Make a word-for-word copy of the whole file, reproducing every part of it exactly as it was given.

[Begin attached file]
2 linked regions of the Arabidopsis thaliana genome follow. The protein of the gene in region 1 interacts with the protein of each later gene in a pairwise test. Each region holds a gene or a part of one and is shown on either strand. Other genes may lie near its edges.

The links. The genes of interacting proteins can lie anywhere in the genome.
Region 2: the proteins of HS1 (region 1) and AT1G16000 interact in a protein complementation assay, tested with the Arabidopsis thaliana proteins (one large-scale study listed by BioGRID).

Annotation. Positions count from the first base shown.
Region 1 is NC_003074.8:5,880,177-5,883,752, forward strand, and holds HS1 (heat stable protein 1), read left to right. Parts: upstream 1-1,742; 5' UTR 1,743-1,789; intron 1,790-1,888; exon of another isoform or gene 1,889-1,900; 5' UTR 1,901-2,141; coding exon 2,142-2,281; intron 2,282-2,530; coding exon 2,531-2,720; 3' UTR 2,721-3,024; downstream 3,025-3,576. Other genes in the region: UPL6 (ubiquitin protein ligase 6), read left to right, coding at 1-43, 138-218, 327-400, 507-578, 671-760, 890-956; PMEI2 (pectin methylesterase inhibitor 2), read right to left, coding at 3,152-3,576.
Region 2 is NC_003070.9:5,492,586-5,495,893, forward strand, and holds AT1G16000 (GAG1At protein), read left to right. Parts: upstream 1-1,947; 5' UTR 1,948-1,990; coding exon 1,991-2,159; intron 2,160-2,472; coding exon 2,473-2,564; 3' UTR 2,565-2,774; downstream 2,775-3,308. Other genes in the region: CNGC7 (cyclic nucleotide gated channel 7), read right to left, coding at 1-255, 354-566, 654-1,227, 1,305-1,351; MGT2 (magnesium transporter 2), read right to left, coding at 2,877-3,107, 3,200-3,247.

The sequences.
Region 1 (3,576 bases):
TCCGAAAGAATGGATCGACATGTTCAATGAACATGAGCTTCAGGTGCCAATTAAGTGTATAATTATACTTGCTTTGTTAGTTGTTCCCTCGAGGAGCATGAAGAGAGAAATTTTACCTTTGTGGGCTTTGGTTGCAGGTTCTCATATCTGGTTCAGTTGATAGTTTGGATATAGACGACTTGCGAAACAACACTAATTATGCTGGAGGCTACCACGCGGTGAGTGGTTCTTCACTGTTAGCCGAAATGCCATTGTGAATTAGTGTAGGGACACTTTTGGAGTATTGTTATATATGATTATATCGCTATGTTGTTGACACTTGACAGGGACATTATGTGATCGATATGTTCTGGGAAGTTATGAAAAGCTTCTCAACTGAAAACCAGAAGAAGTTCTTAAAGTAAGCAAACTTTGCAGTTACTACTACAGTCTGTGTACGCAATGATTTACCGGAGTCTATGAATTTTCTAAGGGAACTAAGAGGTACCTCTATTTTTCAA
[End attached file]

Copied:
2 linked regions of the Arabidopsis thaliana genome follow. The protein of the gene in region 1 interacts with the protein of each later gene in a pairwise test. Each region holds a gene or a part of one and is shown on either strand. Other genes may lie near its edges.

The links. The genes of interacting proteins can lie anywhere in the genome.
Region 2: the proteins of HS1 (region 1) and AT1G16000 interact in a protein complementation assay, tested with the Arabidopsis thaliana proteins (one large-scale study listed by BioGRID).

Annotation. Positions count from the first base shown.
Region 1 is NC_003074.8:5,880,177-5,883,752, forward strand, and holds HS1 (heat stable protein 1), read left to right. Parts: upstream 1-1,742; 5' UTR 1,743-1,789; intron 1,790-1,888; exon of another isoform or gene 1,889-1,900; 5' UTR 1,901-2,141; coding exon 2,142-2,281; intron 2,282-2,530; coding exon 2,531-2,720; 3' UTR 2,721-3,024; downstream 3,025-3,576. Other genes in the region: UPL6 (ubiquitin protein ligase 6), read left to right, coding at 1-43, 138-218, 327-400, 507-578, 671-760, 890-956; PMEI2 (pectin methylesterase inhibitor 2), read right to left, coding at 3,152-3,576.
Region 2 is NC_003070.9:5,492,586-5,495,893, forward strand, and holds AT1G16000 (GAG1At protein), read left to right. Parts: upstream 1-1,947; 5' UTR 1,948-1,990; coding exon 1,991-2,159; intron 2,160-2,472; coding exon 2,473-2,564; 3' UTR 2,565-2,774; downstream 2,775-3,308. Other genes in the region: CNGC7 (cyclic nucleotide gated channel 7), read right to left, coding at 1-255, 354-566, 654-1,227, 1,305-1,351; MGT2 (magnesium transporter 2), read right to left, coding at 2,877-3,107, 3,200-3,247.

The sequences.
Region 1 (3,576 bases):
TCCGAAAGAATGGATCGACATGTTCAATGAACATGAGCTTCAGGTGCCAATTAAGTGTATAATTATACTTGCTTTGTTAGTTGTTCCCTCGAGGAGCATGAAGAGAGAAATTTTACCTTTGTGGGCTTTGGTTGCAGGTTCTCATATCTGGTTCAGTTGATAGTTTGGATATAGACGACTTGCGAAACAACACTAATTATGCTGGAGGCTACCACGCGGTGAGTGGTTCTTCACTGTTAGCCGAAATGCCATTGTGAATTAGTGTAGGGACACTTTTGGAGTATTGTTATATATGATTATATCGCTATGTTGTTGACACTTGACAGGGACATTATGTGATCGATATGTTCTGGGAAGTTATGAAAAGCTTCTCAACTGAAAACCAGAAGAAGTTCTTAAAGTAAGCAAACTTTGCAGTTACTACTACAGTCTGTGTACGCAATGATTTACCGGAGTCTATGAATTTTCTAAGGGAACTAAGAGGTACCTCTATTTTTCAA